At first glance it seems like chaos but standing back to observe the processes, everyone moves fluidly around one another and no one is frantic. In fact, everyone seems to be having a lot of fun.
These are photos for social media. A location shoot is longer, up to 2-3 hours. A product shoot for the site could take all day.
Alex arrives. She is preparing for the next shoot, working off a sheet of looks, and meticulously organising a rack of clothes so that when it is her turn, everything is ready to go.
I ask how long she expects her shoot to take. She has three looks to cover.
She says it should be done in 200 photos over 45 minutes.
As the earlier shoots wrap up, the room transitions. A screen here and a mirror there and the next shoot is ready to start.
Alex begins. Jane joins to get snaps for Instagram.
She is planning 10 minutes per look, and will upload two to three edited photos as the final product.
“Do we all just want to look at inspo?” Jane asks her team, pulling up a few photos on her phone before they begin.
Once started, Jane offers her guidance.
“Let’s get some movement like ‘I’m so hot’,” she says as she frolics around the room.
She’s fun and playful with the models but always cautious of the product, ensuring the models hold it the right way so it is displayed accurately.
“Oh, we should Snapchat!” Jane says excitedly as she rushes off to get her iPhone.
But then she’s back: “My phone’s dead, where’s the work one?”
A split second later she asks: “Can you quickly pop the jacket on and take a selfie on this phone?”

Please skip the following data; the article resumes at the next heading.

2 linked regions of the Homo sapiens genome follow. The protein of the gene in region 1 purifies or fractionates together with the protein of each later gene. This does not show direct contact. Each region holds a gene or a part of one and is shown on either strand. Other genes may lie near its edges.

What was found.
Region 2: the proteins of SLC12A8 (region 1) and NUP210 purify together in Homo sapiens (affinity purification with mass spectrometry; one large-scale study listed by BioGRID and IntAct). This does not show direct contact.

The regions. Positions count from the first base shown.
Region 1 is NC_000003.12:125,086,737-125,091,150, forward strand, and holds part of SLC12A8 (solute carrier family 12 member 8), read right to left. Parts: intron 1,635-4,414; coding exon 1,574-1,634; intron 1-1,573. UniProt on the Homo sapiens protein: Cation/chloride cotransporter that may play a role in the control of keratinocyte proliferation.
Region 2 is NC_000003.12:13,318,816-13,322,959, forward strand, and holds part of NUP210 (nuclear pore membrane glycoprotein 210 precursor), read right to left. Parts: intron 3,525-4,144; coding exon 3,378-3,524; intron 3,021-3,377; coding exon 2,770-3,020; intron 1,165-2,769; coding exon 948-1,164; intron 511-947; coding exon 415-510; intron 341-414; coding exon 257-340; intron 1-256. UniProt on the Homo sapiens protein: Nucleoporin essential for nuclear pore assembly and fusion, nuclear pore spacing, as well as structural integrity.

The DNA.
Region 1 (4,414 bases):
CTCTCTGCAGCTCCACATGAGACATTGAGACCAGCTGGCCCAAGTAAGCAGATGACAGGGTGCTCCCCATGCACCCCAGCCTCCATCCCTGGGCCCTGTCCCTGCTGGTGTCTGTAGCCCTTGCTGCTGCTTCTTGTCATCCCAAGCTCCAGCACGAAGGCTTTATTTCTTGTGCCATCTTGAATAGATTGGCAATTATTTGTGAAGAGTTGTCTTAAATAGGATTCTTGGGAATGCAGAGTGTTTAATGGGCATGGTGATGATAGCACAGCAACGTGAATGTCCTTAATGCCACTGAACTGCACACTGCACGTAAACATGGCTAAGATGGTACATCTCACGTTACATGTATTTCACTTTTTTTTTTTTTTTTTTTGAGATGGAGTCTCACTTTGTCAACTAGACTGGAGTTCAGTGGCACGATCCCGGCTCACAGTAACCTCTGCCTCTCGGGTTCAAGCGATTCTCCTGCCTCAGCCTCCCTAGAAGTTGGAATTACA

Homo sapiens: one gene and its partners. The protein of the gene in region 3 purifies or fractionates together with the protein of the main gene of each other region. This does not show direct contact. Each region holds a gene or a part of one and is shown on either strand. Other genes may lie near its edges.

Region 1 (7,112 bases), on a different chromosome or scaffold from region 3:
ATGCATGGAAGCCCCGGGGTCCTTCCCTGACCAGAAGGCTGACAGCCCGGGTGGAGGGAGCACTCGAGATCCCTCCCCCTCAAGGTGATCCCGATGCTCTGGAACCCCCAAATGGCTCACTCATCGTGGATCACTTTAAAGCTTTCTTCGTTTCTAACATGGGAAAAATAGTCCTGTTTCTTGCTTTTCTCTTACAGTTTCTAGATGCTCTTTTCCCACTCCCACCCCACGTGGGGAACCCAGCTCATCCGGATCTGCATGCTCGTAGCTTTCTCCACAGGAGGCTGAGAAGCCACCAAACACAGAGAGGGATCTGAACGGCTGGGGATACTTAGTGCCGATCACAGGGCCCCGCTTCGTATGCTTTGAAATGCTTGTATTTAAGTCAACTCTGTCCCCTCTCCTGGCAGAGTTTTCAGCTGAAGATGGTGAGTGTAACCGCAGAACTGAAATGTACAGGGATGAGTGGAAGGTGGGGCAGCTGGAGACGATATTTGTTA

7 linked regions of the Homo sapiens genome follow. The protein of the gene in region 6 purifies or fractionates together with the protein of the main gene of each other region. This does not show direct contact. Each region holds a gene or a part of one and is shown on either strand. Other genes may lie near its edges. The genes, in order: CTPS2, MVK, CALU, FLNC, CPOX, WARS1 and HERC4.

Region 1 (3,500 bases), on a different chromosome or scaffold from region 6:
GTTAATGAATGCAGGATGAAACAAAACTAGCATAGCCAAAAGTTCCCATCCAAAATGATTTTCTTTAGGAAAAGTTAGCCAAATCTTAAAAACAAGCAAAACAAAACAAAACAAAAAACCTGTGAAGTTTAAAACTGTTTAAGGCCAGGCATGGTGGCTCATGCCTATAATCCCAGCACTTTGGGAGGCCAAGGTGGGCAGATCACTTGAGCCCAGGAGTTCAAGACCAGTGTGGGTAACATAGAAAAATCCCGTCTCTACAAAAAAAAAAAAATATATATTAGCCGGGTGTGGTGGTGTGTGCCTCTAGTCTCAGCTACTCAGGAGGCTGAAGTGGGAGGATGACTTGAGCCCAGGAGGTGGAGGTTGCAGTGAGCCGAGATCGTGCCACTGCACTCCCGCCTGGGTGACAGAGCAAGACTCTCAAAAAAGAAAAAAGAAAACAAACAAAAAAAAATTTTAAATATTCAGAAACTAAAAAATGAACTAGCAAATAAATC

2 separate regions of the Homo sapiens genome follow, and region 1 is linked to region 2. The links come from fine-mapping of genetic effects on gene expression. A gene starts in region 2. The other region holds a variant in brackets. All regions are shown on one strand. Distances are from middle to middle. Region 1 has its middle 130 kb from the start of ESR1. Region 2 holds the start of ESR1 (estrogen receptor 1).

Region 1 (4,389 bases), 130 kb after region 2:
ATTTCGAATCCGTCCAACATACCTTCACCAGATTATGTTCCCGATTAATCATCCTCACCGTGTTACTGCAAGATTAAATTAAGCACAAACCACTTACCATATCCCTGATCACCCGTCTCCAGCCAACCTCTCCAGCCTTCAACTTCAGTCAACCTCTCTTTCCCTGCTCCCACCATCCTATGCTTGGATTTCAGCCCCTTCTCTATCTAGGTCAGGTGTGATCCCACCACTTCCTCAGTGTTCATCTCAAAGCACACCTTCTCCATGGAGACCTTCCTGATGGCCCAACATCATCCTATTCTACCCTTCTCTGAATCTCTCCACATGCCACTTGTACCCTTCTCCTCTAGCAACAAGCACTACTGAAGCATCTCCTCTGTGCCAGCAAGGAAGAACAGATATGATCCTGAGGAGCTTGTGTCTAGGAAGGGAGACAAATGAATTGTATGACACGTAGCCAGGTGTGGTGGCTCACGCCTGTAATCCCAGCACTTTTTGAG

Alex asks Jane: “I thought you were filming a video?”
“Yeah but I just thought it looked perfect,” Jane says.
She finds inspiration and changes the plan on the go.
“Wait, I want to do one more twin pic,” Jane adds.
It’s this organised mayhem that feeds the Showpo marketing machine with the content it needs to keep its huge social following growing. But the machine didn’t really exist until mid-way through last year.
“We had a very ad hoc approach and now it is becoming more systematic,” Jane later tells me away from the office.
“Everyone is like, ‘Your marketing is great’, and we’re like ‘Oh, yeah’,” she says as she shrugs her shoulders.
“Now we have three people in it now, and we’re hiring more. Before that it was agencies and I was doing it.”
And while marketing involves a number of elements, Showpo’s strategy is driven by one aspect in particular: social media.
“[As for] social media, we look at it as a division in itself, whereas I think everyone else just puts it into marketing,” Jane says.
“Some companies may give it to a junior but for us understanding the importance of it has been crucial,” she says.
“There’s a methodology to it. It’s so much more than just pretty photos.”
Every social media network is unique, and therefore needs an individual strategy, says Jane.
“You need to understand every platform to make the most of it… there’s no point posting the same shit you’re posting [across all] platforms, especially as you’re only going to move your existing customers from one platform to another. There’s no value in that. You’re just going to have low engagement.
“If you’re not going to do it well, then we’re just like ‘let’s not even do it’.
“For us to have a proper strategy you need to sit there and become obsessed with it over a week and understand what makes a post good, and how to grow your followers.”
It is the direct means of interacting with your audience, and according to Jane “the most important thing for a business, especially for a startup”.
“So many people message me and ask questions about operations… but it’s the marketing you need to get,” she says.
“You should start an Instagram page, or put up a few Facebook ads with dummy websites and see if you get traction with it. Do all that before you start investing in inventory and product.